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Widespread fears about communist invasions and an atomic war in the early fifties resulted in a backlash of conservative, right-wing films that reflected a strong pro-Christian viewpoint. One of the most unconventional was The Next Voice You Hear (1950), in which a blue-collar factory worker (James Whitmore) and his family pick up transmissions on the radio from God who announces his "second coming." Even stranger was Red Planet Mars (1952), in which anticommunist propaganda, scientific mumbo-jumbo, and Old Testament evangelizing battle for equal time in a low-budget sci-fi melodrama that truly reflects the political climate of the McCarthy era. The outlandish story follows scientist Chris Cronyn (Peter Graves) as he begins receiving television broadcasts from Mars, revealing that the planet is governed by a Supreme Being - namely, God himself! When this news is received on Earth, pandemonium reigns: the economy collapses in the West; Russian revolutionaries overthrow their communist government; and former Nazi scientist Franz Calder (Herbert Berghof), inventor of the hydrogen tube, comes out of hiding in the Andes to reveal that He is the one who is faking those broadcasts from Mars. It turns out that Calder is taking credit for more than he deserves and the final revelation boggles the mind.
Considering the premise, it's easy to understand why Red Planet Mars received mixed reactions from the critics, ranging from complete bafflement to outright hostility, but the film has been noted for some of its eerily prophetic plot points: The U.S. president in the film, played by Willis Bouchey, bears a resemblance to Dwight D. Eisenhower, the former chief of staff of the U.S. Army, who officially took office as the president in 1953. There are also physical similarities between the Russian priest who overthrows the communist government in the Soviet Union and the Ayatollah Khomeini, who rose to power in Iran during the fifties.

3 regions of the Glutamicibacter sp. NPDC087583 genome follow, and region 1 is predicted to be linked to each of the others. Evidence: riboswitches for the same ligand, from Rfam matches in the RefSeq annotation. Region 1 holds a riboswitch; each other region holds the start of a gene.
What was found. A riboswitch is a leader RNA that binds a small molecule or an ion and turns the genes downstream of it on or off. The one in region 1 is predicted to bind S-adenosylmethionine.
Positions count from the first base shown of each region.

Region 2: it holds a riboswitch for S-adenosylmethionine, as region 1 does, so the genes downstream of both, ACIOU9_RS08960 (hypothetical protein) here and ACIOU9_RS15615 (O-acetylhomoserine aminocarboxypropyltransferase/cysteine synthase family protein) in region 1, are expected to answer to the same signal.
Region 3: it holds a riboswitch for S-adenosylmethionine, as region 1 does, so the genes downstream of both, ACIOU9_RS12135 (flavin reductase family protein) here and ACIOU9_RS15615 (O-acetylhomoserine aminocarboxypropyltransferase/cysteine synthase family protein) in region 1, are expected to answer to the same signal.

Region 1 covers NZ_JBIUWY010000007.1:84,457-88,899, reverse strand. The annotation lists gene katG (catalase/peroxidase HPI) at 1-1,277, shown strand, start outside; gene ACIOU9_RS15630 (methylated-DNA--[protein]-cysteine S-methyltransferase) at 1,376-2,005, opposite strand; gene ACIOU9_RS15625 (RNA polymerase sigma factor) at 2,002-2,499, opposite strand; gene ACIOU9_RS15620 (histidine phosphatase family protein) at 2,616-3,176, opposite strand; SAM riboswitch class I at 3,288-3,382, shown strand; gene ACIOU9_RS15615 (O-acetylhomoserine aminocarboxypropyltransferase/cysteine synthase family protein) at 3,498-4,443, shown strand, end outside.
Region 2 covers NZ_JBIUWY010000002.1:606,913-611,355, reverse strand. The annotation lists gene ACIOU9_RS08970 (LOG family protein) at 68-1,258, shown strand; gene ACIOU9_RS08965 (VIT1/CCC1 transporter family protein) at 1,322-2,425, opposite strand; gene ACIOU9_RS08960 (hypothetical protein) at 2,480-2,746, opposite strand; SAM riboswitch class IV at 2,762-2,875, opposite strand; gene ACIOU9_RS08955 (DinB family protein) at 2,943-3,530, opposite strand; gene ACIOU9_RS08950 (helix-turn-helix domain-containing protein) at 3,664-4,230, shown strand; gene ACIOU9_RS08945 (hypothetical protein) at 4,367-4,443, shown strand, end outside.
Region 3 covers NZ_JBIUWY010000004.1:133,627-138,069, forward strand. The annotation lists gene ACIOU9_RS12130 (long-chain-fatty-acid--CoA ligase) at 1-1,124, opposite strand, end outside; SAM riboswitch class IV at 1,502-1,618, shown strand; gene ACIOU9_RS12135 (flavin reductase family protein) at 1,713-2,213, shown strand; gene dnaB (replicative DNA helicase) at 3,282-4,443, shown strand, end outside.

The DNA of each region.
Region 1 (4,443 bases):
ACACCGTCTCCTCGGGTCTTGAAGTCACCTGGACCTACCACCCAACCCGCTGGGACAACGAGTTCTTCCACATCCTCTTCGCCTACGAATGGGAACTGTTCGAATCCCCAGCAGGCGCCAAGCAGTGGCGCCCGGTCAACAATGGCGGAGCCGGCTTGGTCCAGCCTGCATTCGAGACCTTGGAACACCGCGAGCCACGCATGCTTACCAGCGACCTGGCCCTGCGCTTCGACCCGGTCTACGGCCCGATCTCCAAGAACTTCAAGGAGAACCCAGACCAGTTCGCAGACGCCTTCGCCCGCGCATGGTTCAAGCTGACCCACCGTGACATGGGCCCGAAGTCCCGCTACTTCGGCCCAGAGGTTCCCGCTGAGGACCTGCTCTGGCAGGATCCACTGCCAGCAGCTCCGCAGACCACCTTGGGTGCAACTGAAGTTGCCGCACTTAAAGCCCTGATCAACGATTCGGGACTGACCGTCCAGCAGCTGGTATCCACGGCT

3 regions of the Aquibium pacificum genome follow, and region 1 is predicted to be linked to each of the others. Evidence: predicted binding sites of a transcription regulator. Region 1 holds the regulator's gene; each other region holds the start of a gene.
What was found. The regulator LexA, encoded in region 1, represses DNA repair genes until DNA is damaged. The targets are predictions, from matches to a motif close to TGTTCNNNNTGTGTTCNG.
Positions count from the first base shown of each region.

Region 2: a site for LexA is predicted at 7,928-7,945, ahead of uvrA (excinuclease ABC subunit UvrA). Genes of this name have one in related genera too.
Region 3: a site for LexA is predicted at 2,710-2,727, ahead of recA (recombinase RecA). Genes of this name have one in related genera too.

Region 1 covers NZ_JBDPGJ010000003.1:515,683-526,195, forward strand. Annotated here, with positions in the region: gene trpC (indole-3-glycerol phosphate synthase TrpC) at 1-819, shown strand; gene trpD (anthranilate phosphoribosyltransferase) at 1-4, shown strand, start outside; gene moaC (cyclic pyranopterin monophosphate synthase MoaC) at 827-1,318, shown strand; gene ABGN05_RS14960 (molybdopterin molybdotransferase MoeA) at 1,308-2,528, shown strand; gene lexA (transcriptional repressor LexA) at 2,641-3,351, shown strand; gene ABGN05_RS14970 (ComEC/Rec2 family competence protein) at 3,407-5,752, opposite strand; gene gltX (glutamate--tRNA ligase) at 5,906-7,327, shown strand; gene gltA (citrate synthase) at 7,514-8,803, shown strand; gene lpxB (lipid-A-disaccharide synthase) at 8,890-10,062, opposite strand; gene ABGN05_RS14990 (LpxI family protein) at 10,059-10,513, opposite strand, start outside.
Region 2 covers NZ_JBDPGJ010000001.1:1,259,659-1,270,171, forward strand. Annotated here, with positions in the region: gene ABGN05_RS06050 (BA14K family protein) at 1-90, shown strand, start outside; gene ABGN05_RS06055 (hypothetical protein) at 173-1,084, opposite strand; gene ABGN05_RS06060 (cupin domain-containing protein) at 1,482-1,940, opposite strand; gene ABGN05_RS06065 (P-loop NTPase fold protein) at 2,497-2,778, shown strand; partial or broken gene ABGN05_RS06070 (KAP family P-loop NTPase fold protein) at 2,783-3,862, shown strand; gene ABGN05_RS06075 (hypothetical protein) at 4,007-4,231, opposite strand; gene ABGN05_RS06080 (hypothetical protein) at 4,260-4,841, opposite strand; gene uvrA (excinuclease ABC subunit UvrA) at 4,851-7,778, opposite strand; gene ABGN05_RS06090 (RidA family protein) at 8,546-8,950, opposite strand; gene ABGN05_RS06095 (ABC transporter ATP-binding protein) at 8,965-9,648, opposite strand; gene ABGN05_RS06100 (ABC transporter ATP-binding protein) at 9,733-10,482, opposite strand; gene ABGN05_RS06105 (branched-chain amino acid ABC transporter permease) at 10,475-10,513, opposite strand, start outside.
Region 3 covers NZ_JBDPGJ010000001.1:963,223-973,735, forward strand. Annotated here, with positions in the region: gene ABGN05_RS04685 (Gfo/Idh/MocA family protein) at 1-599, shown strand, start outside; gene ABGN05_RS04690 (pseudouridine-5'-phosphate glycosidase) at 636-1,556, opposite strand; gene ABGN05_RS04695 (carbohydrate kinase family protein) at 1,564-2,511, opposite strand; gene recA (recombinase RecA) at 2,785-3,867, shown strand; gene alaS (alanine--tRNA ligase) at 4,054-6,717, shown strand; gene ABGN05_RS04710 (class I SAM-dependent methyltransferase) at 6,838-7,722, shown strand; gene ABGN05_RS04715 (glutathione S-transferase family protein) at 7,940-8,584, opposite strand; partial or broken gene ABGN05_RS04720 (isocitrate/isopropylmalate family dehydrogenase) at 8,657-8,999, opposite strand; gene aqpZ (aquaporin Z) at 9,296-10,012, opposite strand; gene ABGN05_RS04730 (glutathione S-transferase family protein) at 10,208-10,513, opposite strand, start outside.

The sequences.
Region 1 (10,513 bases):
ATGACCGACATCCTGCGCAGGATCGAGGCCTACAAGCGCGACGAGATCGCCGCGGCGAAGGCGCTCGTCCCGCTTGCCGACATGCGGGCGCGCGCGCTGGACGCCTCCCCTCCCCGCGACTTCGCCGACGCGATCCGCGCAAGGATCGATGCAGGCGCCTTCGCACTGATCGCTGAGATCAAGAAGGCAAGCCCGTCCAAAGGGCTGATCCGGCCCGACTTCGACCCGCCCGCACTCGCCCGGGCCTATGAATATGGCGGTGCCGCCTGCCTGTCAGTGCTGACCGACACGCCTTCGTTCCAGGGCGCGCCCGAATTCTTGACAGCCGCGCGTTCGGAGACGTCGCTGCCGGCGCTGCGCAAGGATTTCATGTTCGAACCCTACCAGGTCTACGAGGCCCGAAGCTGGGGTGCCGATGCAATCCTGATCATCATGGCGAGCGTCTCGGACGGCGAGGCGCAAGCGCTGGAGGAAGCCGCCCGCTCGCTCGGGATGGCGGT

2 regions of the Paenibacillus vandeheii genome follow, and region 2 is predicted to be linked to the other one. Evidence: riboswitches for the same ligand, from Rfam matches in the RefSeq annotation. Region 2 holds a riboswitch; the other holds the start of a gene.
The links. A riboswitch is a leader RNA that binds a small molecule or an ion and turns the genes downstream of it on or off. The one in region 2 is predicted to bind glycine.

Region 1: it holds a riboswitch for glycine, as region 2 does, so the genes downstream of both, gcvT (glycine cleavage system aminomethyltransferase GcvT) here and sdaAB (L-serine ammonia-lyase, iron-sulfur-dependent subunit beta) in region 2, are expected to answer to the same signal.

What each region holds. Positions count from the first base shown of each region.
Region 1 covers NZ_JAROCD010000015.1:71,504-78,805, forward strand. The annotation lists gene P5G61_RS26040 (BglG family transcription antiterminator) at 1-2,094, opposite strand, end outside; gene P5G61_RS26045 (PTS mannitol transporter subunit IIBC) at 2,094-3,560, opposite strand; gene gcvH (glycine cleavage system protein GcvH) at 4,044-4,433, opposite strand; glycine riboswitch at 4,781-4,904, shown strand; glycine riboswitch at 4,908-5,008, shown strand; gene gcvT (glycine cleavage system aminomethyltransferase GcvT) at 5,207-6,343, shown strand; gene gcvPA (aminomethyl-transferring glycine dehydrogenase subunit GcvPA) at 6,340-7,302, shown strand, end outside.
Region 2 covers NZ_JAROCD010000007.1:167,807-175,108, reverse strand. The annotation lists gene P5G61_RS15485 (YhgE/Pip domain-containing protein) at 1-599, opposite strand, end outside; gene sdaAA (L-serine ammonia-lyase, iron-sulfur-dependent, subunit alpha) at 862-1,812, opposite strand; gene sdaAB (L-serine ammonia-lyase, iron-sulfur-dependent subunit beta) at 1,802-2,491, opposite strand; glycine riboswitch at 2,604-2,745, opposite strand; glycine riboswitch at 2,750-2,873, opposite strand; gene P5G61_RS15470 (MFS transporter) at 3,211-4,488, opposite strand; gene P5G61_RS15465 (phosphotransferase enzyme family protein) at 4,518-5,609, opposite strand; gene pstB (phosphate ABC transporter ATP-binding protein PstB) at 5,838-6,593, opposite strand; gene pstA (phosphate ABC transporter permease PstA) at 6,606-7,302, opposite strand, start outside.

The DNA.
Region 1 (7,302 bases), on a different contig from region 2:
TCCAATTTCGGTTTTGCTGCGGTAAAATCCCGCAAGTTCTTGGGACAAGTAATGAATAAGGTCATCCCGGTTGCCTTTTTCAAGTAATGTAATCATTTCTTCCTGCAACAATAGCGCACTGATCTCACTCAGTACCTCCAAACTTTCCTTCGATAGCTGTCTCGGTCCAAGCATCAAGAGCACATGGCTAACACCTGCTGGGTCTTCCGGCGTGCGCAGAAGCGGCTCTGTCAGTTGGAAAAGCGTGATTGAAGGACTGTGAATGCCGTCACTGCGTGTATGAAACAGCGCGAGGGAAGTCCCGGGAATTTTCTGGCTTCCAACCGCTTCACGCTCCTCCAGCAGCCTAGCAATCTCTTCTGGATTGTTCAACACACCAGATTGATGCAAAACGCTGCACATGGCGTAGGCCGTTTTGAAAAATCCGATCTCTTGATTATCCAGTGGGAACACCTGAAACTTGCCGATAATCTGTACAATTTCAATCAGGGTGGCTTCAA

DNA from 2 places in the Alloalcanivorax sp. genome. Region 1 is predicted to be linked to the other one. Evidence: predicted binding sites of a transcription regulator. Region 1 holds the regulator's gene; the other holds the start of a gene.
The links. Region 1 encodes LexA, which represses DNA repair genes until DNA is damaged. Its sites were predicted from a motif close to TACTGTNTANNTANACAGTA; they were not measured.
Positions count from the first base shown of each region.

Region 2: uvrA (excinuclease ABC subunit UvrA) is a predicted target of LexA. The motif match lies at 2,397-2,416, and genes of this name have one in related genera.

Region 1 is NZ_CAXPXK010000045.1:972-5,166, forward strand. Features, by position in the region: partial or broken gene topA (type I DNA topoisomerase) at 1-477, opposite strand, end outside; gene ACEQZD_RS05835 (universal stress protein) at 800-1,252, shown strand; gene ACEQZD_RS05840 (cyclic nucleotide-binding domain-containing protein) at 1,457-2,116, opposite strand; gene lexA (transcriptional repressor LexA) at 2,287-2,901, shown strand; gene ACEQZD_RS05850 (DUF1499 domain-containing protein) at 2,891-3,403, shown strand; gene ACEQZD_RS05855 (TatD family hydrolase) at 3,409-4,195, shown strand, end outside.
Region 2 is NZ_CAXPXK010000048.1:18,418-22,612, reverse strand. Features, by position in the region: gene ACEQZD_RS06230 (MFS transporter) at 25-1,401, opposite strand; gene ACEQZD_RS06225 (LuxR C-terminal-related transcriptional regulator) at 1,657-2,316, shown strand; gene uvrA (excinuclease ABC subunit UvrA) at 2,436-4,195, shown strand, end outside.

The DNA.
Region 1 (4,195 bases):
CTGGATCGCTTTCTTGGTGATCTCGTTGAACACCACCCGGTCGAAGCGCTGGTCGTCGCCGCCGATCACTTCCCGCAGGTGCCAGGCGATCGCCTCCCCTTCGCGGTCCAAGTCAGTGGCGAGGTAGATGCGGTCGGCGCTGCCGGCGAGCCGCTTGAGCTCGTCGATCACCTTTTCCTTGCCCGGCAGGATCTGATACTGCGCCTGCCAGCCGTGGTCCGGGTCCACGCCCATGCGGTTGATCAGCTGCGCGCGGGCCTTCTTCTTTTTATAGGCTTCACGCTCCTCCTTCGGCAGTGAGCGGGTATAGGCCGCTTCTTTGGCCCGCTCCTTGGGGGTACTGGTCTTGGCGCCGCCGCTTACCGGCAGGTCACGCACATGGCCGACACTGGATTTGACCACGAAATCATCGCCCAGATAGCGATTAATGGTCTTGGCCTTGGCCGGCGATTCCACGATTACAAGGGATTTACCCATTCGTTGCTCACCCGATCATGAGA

In comparison to other sci-fi thrillers of the fifties, Red Planet Mars offered no alien mutants or ray-gun battles and was certainly a disappointment to any kid expecting some cheap thrills at a Saturday matinee. On the other hand, the film should prove endlessly fascinating to anyone interested in fifties culture in America. The dialogue alone is a crash course in social attitudes of the era, some of it blatantly sexist, as in the scene where Cronyn contemplates his unscientific wife - "Poor Linda, with all her silly fears." And there are plenty of other howlers in the script, not to mention the occasionally hilarious integration of stock footage into the narrative and some overwrought performances.
The talents behind this oddball effort are not your usual suspects in the B-movie industry. For instance, producer/screenwriter Anthony Veiller worked with some of Hollywood's most gifted directors like Frank Capra (State of the Union, 1948) and John Huston (Moulin Rouge, 1952). Charles D. Hall was a set designer who worked on such key Universal horror thrillers as Dracula (1931) and The Bride of Frankenstein (1935). Co-scripter John D. Balderston also wrote the screenplay for the latter film as well as other fantastic flicks like The Mummy (1932). Director Harry Horner was best known for his Oscar-winning work as an art director on The Heiress (1949) and The Hustler (1961), and Peter Graves went on to star in the cult TV series Mission: Impossible.
Producer: Donald Hyde, Anthony Veiller
Director: Harry Horner
Screenplay: John Hoare (I) (play), John L. Balderston (play), Anthony Veiller
Art Direction: Charles D. Hall
Cinematography: Joseph F. Biroc
Film Editing: Francis D. Lyon
Original Music: Mahlon Merrick
Principal Cast: Peter Graves (Chris Cronyn), Andrea King (Linda Cronyn), Walter Sande (Adm. Carey), Orley Lindgren (Steward Cronyn), Marvin Miller (Arjenian), Herbert Berghof (Franz Calder).
by Jeff Stafford